On second thought, the village has postponed a vote on whether to pay $20,000 for a train quiet zone study.
RANTOUL — On second thought, the village has postponed a vote on whether to pay $20,000 for a train quiet zone study.
Mayor Chuck Smith asked the village board to put off a decision on the quiet-zone study until more information can be gathered and the public has a chance to voice its opinion. It was removed from this week's board agenda.
"I think there's some (information) that we didn't get in advance," Smith said. "I want to make sure the public is fully informed as to the benefits of this program.
"The public has concerns both positively and negatively. I wanted to address that in an open format."
The village board will vote on whether to hire Baxter & Woodrum Consulting Engineers to conduct the study.
A quiet zone is a section of rail line of at least one-half mile that contains one or more consecutive public highway-rail grade crossings at which locomotive horns are not routinely sounded when trains are approaching the crossings.
There are seven at-grade rail crossings that would be affected at Rantoul.
The village must weigh the benefit of not having to hear blaring train horns all hours of the day against the safety factor.
The board did hear from one resident who said passage of a quiet zone can be a benefit to the community.
Jim Nelson said his daughter lives in Elburn, a far-west Chicago suburb that has established a quiet zone.
"It made a significant difference in that community," Nelson said. "The opportunity (to establish a quiet zone) is not something that's necessary inexpensive to do, but if you can have the public safety with the right kind of crossings ... and make the community a better place to live ... there's a certain aesthetic value that comes from not having the train horns blowing at all times of the day or night."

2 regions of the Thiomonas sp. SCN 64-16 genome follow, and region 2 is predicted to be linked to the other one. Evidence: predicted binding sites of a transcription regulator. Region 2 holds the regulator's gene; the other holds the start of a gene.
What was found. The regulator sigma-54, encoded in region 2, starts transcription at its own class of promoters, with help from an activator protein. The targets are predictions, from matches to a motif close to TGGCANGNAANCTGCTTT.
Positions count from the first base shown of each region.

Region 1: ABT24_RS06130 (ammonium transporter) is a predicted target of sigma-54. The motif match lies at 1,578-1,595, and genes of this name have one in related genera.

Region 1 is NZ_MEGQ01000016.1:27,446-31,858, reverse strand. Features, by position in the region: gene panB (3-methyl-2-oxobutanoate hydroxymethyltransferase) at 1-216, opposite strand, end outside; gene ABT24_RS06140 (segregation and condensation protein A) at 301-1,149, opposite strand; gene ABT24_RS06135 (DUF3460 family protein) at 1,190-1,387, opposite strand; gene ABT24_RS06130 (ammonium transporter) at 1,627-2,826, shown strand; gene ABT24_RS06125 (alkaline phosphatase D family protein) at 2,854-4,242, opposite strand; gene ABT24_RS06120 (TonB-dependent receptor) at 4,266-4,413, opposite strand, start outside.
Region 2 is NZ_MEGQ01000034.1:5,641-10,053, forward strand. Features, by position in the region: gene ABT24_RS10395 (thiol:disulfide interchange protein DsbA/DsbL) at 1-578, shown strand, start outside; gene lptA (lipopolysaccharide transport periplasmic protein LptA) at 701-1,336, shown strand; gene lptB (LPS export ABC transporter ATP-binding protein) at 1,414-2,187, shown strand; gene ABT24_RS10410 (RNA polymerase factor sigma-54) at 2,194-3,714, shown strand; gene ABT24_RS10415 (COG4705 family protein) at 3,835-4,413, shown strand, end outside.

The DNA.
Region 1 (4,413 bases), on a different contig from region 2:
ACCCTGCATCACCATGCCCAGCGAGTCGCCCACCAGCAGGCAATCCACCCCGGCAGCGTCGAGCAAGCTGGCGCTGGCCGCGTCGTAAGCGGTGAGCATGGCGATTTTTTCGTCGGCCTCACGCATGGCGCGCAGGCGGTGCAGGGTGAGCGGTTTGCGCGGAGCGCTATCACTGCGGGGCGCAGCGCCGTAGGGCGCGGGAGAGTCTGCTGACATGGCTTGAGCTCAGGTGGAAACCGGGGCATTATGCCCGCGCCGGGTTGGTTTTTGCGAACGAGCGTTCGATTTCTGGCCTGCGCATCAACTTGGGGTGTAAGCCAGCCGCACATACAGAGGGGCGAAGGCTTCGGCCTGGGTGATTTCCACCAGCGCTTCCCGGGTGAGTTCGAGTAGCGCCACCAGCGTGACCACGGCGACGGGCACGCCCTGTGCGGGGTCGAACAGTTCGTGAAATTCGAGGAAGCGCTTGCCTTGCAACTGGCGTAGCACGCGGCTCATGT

Nelson said Rantoul is not a large community, so residents in about every area of town hear the train horns.
Smith said Wednesday he believes $20,000 "is very cheap for a study of this magnitude."
"I think what's going to be brought out in this whole process, if we're able to eliminate the noise factors, it will actually drive the property values up. It would make homes more marketable."
The safety factor, however, must be considered, Smith said.
"That's why we would have to get approval from the state and the railroad."
Dave Hinton is editor of the Rantoul Press, a News-Gazette community newspaper. For more, visit rantoulpress.com.